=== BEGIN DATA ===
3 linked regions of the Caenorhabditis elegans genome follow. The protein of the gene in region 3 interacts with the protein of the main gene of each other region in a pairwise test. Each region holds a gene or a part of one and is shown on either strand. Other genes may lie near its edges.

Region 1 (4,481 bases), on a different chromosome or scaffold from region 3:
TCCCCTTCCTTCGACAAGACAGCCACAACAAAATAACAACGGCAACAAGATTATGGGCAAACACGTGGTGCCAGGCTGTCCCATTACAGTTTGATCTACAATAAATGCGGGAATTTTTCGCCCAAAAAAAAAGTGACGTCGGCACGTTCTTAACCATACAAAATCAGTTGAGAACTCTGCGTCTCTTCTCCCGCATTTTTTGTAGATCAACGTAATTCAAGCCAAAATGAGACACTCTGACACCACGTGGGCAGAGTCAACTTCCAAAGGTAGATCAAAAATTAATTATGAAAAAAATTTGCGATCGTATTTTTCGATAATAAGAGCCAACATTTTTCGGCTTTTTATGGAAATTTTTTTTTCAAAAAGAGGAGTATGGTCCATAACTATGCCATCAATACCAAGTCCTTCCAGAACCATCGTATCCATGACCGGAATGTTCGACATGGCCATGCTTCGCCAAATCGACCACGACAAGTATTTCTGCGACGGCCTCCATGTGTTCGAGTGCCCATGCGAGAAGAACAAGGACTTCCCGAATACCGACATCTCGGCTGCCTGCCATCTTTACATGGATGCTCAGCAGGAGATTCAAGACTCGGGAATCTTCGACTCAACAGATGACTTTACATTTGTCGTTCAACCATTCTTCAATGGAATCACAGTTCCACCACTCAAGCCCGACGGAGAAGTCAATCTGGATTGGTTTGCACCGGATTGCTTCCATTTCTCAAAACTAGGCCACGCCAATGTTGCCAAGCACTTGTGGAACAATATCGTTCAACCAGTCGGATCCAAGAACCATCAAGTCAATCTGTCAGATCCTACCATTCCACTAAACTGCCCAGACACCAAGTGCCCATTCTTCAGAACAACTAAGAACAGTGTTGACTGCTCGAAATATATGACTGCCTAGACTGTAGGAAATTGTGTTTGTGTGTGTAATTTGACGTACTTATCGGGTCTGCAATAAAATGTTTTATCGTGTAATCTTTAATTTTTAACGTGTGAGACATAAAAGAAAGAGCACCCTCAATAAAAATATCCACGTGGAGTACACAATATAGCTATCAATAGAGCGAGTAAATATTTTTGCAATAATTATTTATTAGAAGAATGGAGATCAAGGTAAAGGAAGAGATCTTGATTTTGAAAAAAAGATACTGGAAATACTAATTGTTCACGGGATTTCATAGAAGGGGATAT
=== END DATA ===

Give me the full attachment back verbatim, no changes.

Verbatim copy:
3 linked regions of the Caenorhabditis elegans genome follow. The protein of the gene in region 3 interacts with the protein of the main gene of each other region in a pairwise test. Each region holds a gene or a part of one and is shown on either strand. Other genes may lie near its edges.

Region 1 (4,481 bases), on a different chromosome or scaffold from region 3:
TCCCCTTCCTTCGACAAGACAGCCACAACAAAATAACAACGGCAACAAGATTATGGGCAAACACGTGGTGCCAGGCTGTCCCATTACAGTTTGATCTACAATAAATGCGGGAATTTTTCGCCCAAAAAAAAAGTGACGTCGGCACGTTCTTAACCATACAAAATCAGTTGAGAACTCTGCGTCTCTTCTCCCGCATTTTTTGTAGATCAACGTAATTCAAGCCAAAATGAGACACTCTGACACCACGTGGGCAGAGTCAACTTCCAAAGGTAGATCAAAAATTAATTATGAAAAAAATTTGCGATCGTATTTTTCGATAATAAGAGCCAACATTTTTCGGCTTTTTATGGAAATTTTTTTTTCAAAAAGAGGAGTATGGTCCATAACTATGCCATCAATACCAAGTCCTTCCAGAACCATCGTATCCATGACCGGAATGTTCGACATGGCCATGCTTCGCCAAATCGACCACGACAAGTATTTCTGCGACGGCCTCCATGTGTTCGAGTGCCCATGCGAGAAGAACAAGGACTTCCCGAATACCGACATCTCGGCTGCCTGCCATCTTTACATGGATGCTCAGCAGGAGATTCAAGACTCGGGAATCTTCGACTCAACAGATGACTTTACATTTGTCGTTCAACCATTCTTCAATGGAATCACAGTTCCACCACTCAAGCCCGACGGAGAAGTCAATCTGGATTGGTTTGCACCGGATTGCTTCCATTTCTCAAAACTAGGCCACGCCAATGTTGCCAAGCACTTGTGGAACAATATCGTTCAACCAGTCGGATCCAAGAACCATCAAGTCAATCTGTCAGATCCTACCATTCCACTAAACTGCCCAGACACCAAGTGCCCATTCTTCAGAACAACTAAGAACAGTGTTGACTGCTCGAAATATATGACTGCCTAGACTGTAGGAAATTGTGTTTGTGTGTGTAATTTGACGTACTTATCGGGTCTGCAATAAAATGTTTTATCGTGTAATCTTTAATTTTTAACGTGTGAGACATAAAAGAAAGAGCACCCTCAATAAAAATATCCACGTGGAGTACACAATATAGCTATCAATAGAGCGAGTAAATATTTTTGCAATAATTATTTATTAGAAGAATGGAGATCAAGGTAAAGGAAGAGATCTTGATTTTGAAAAAAAGATACTGGAAATACTAATTGTTCACGGGATTTCATAGAAGGGGATAT